‘Almost everyone is getting screwed’: After climate disasters, homeowners find their battle with insurers is just beginning

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Even against the backdrop of the past 18 months, and epic levels of American suffering, John and Jodi Philipp have had a rough go.

They both struggle with serious health issues—she a brain tumor, and he Stage 4 cancer that was diagnosed in November 2019 after experiencing a couple of strokes. As the pandemic began in early 2020, their rural Iowa businesses—2 Jo’s Farm and Periwinkle Place Manor—took a hit, since both depend on visitors and gathering for events. Then, on Aug. 10, as Jodi was driving John home from a cancer treatment at the University of Iowa to their farm in Van Horne, a town of 900-some people, they were caught in a freakishly intense windstorm—a derecho, or straight-line wind event—that wreaked havoc that day on a 770-mile swath across the Midwest and would go down in the books as the most expensive thunderstorm in history.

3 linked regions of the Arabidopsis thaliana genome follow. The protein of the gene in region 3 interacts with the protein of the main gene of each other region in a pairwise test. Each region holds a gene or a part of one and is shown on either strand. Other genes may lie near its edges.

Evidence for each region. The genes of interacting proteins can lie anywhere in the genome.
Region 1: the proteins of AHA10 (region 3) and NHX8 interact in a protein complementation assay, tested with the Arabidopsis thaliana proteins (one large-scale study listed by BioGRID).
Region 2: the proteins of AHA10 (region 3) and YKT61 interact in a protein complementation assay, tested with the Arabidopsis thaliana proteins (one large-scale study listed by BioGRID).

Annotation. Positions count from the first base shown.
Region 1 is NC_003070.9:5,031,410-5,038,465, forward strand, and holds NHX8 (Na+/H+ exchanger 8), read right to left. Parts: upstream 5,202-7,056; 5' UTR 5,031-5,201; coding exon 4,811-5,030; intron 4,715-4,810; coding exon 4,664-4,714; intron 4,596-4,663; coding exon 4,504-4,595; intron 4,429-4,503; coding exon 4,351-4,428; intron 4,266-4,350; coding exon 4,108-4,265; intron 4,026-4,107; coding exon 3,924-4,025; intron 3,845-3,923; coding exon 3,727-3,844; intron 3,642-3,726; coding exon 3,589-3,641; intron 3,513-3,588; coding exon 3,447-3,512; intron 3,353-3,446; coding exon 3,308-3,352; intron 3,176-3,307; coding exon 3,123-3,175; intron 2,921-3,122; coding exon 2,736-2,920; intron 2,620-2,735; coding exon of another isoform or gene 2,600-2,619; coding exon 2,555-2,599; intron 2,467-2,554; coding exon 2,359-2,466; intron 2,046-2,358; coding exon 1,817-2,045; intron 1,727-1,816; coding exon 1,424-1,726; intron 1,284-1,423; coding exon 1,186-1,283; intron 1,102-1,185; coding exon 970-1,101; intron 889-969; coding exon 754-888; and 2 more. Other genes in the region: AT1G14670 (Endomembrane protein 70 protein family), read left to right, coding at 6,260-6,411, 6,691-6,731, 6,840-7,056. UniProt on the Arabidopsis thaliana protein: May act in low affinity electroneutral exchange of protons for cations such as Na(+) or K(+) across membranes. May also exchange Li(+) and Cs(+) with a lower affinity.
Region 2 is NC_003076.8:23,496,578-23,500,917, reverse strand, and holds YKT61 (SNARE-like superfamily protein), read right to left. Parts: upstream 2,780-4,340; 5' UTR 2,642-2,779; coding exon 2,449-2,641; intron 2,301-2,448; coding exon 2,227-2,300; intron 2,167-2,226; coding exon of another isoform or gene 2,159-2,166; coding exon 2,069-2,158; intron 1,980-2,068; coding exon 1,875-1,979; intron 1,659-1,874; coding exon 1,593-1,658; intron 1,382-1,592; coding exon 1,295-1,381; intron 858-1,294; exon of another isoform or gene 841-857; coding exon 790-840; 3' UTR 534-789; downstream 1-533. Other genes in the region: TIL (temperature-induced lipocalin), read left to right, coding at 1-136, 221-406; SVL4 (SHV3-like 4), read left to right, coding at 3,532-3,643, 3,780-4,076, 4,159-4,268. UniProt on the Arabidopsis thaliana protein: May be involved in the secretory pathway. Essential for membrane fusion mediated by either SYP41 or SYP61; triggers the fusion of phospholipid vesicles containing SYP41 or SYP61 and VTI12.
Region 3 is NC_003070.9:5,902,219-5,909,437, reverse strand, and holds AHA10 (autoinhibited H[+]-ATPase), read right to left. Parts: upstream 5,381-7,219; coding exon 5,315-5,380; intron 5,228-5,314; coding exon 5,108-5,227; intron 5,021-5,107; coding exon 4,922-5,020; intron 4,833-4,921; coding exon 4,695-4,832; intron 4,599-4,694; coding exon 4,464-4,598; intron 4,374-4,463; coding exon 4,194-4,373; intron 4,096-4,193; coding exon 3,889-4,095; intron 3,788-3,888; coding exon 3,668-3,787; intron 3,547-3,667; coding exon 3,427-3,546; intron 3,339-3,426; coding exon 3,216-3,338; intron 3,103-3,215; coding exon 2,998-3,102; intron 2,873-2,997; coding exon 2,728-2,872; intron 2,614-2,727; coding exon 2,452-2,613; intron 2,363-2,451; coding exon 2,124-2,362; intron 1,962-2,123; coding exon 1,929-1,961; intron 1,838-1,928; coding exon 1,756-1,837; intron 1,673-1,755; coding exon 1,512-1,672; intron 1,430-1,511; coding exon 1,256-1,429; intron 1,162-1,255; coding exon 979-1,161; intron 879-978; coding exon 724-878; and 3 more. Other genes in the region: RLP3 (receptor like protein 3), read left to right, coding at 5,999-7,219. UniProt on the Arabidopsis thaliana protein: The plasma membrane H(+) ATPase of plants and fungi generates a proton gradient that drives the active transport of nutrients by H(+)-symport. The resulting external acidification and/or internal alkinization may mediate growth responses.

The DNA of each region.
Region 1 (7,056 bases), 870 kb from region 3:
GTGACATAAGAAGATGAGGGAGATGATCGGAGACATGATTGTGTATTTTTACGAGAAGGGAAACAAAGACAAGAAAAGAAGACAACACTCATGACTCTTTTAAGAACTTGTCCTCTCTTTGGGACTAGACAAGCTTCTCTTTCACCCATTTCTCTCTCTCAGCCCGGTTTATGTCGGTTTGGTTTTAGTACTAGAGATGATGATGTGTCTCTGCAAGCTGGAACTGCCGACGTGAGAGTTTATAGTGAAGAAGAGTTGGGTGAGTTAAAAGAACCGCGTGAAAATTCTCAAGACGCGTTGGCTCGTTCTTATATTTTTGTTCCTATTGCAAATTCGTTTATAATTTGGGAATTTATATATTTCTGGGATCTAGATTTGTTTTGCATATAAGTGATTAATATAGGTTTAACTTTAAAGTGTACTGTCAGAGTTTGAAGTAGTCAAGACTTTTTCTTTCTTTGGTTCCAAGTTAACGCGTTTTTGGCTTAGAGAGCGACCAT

They pulled over, but as the torrential rain and hurricane-force wind blasts—gusts peaked at 140 mph—rattled their car, “we felt like we were going to die,” said Jodi, who was receiving a stream of texts and calls from her son at the farm until his signal went dead. His last message to her was that they should “be prepared.”

The drive, normally 50 minutes, took hours. As they passed silos that had blown onto the highway, and barns and crops that had toppled to the ground, they took in what seemed like a full preview of the storm’s destruction.

Even so, what Jodi found at the farm, a 13-acre property off Highway 30 (the old Lincoln Highway) in Iowa’s rural Benton County, left her dazed.

The Philipps’ farm is not a traditional Iowa farm. The couple, who for decades have played Santa and Mrs. Claus at venues and holiday parties around the Midwest, raise reindeer and have a camel named Kringle. The property, which hosted events, also had a mini Western town and a riding arena. Their farm buildings were demolished. Most of the trees were down, and the house and garage had too much damage to quickly process. The place was uninhabitable, she says, and most of their personal belongings damaged beyond repair. “It’s still unbelievable,” she told me when I first spoke with her. “When we go there, we just walk around and stare and wonder, what are we going to do?”